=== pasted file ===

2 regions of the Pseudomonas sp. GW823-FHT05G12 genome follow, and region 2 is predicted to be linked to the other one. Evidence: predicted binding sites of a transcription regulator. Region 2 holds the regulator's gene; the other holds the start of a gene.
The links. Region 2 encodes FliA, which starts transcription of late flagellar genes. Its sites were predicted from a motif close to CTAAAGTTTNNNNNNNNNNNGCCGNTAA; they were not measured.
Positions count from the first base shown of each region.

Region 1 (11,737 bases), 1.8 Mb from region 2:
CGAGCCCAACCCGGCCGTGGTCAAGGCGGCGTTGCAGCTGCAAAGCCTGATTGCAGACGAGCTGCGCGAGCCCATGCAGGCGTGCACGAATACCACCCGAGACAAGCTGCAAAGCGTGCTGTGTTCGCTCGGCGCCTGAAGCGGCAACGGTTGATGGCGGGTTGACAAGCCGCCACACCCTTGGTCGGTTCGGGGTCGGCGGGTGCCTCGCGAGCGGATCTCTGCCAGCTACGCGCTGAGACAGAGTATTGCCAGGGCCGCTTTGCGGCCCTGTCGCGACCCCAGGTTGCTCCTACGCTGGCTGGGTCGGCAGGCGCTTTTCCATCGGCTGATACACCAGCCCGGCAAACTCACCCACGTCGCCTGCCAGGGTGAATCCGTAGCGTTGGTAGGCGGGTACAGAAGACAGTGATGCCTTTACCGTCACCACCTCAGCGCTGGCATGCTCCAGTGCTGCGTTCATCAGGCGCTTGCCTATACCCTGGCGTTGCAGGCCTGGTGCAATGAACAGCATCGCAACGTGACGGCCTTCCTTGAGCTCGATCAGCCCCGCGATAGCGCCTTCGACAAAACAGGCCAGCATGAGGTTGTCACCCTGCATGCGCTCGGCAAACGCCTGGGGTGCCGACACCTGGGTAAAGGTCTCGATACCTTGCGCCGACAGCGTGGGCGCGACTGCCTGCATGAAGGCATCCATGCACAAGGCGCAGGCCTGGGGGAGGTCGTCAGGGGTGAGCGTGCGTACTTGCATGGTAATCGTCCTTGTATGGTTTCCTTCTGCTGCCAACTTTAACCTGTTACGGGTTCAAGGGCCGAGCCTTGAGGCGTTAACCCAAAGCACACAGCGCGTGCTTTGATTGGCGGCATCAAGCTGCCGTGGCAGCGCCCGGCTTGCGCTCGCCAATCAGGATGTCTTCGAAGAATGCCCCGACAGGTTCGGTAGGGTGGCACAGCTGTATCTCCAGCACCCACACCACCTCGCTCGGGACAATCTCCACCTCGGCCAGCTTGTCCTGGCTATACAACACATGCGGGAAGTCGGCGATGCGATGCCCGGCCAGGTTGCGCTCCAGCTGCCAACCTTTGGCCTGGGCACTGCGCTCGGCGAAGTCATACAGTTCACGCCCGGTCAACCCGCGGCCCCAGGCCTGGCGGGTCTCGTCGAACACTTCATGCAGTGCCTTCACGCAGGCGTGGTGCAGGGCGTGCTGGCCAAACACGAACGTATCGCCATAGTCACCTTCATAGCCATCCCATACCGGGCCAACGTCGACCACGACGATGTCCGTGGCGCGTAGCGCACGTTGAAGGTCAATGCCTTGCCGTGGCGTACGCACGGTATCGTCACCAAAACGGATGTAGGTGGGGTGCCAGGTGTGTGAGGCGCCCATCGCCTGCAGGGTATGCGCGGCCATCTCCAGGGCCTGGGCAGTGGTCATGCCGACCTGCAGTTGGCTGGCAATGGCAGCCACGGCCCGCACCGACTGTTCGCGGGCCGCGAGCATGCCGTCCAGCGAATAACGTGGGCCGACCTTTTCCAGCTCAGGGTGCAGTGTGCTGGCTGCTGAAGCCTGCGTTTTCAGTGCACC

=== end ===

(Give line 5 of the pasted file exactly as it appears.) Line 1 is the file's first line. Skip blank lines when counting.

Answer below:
CGAGCCCAACCCGGCCGTGGTCAAGGCGGCGTTGCAGCTGCAAAGCCTGATTGCAGACGAGCTGCGCGAGCCCATGCAGGCGTGCACGAATACCACCCGAGACAAGCTGCAAAGCGTGCTGTGTTCGCTCGGCGCCTGAAGCGGCAACGGTTGATGGCGGGTTGACAAGCCGCCACACCCTTGGTCGGTTCGGGGTCGGCGGGTGCCTCGCGAGCGGATCTCTGCCAGCTACGCGCTGAGACAGAGTATTGCCAGGGCCGCTTTGCGGCCCTGTCGCGACCCCAGGTTGCTCCTACGCTGGCTGGGTCGGCAGGCGCTTTTCCATCGGCTGATACACCAGCCCGGCAAACTCACCCACGTCGCCTGCCAGGGTGAATCCGTAGCGTTGGTAGGCGGGTACAGAAGACAGTGATGCCTTTACCGTCACCACCTCAGCGCTGGCATGCTCCAGTGCTGCGTTCATCAGGCGCTTGCCTATACCCTGGCGTTGCAGGCCTGGTGCAATGAACAGCATCGCAACGTGACGGCCTTCCTTGAGCTCGATCAGCCCCGCGATAGCGCCTTCGACAAAACAGGCCAGCATGAGGTTGTCACCCTGCATGCGCTCGGCAAACGCCTGGGGTGCCGACACCTGGGTAAAGGTCTCGATACCTTGCGCCGACAGCGTGGGCGCGACTGCCTGCATGAAGGCATCCATGCACAAGGCGCAGGCCTGGGGGAGGTCGTCAGGGGTGAGCGTGCGTACTTGCATGGTAATCGTCCTTGTATGGTTTCCTTCTGCTGCCAACTTTAACCTGTTACGGGTTCAAGGGCCGAGCCTTGAGGCGTTAACCCAAAGCACACAGCGCGTGCTTTGATTGGCGGCATCAAGCTGCCGTGGCAGCGCCCGGCTTGCGCTCGCCAATCAGGATGTCTTCGAAGAATGCCCCGACAGGTTCGGTAGGGTGGCACAGCTGTATCTCCAGCACCCACACCACCTCGCTCGGGACAATCTCCACCTCGGCCAGCTTGTCCTGGCTATACAACACATGCGGGAAGTCGGCGATGCGATGCCCGGCCAGGTTGCGCTCCAGCTGCCAACCTTTGGCCTGGGCACTGCGCTCGGCGAAGTCATACAGTTCACGCCCGGTCAACCCGCGGCCCCAGGCCTGGCGGGTCTCGTCGAACACTTCATGCAGTGCCTTCACGCAGGCGTGGTGCAGGGCGTGCTGGCCAAACACGAACGTATCGCCATAGTCACCTTCATAGCCATCCCATACCGGGCCAACGTCGACCACGACGATGTCCGTGGCGCGTAGCGCACGTTGAAGGTCAATGCCTTGCCGTGGCGTACGCACGGTATCGTCACCAAAACGGATGTAGGTGGGGTGCCAGGTGTGTGAGGCGCCCATCGCCTGCAGGGTATGCGCGGCCATCTCCAGGGCCTGGGCAGTGGTCATGCCGACCTGCAGTTGGCTGGCAATGGCAGCCACGGCCCGCACCGACTGTTCGCGGGCCGCGAGCATGCCGTCCAGCGAATAACGTGGGCCGACCTTTTCCAGCTCAGGGTGCAGTGTGCTGGCTGCTGAAGCCTGCGTTTTCAGTGCACC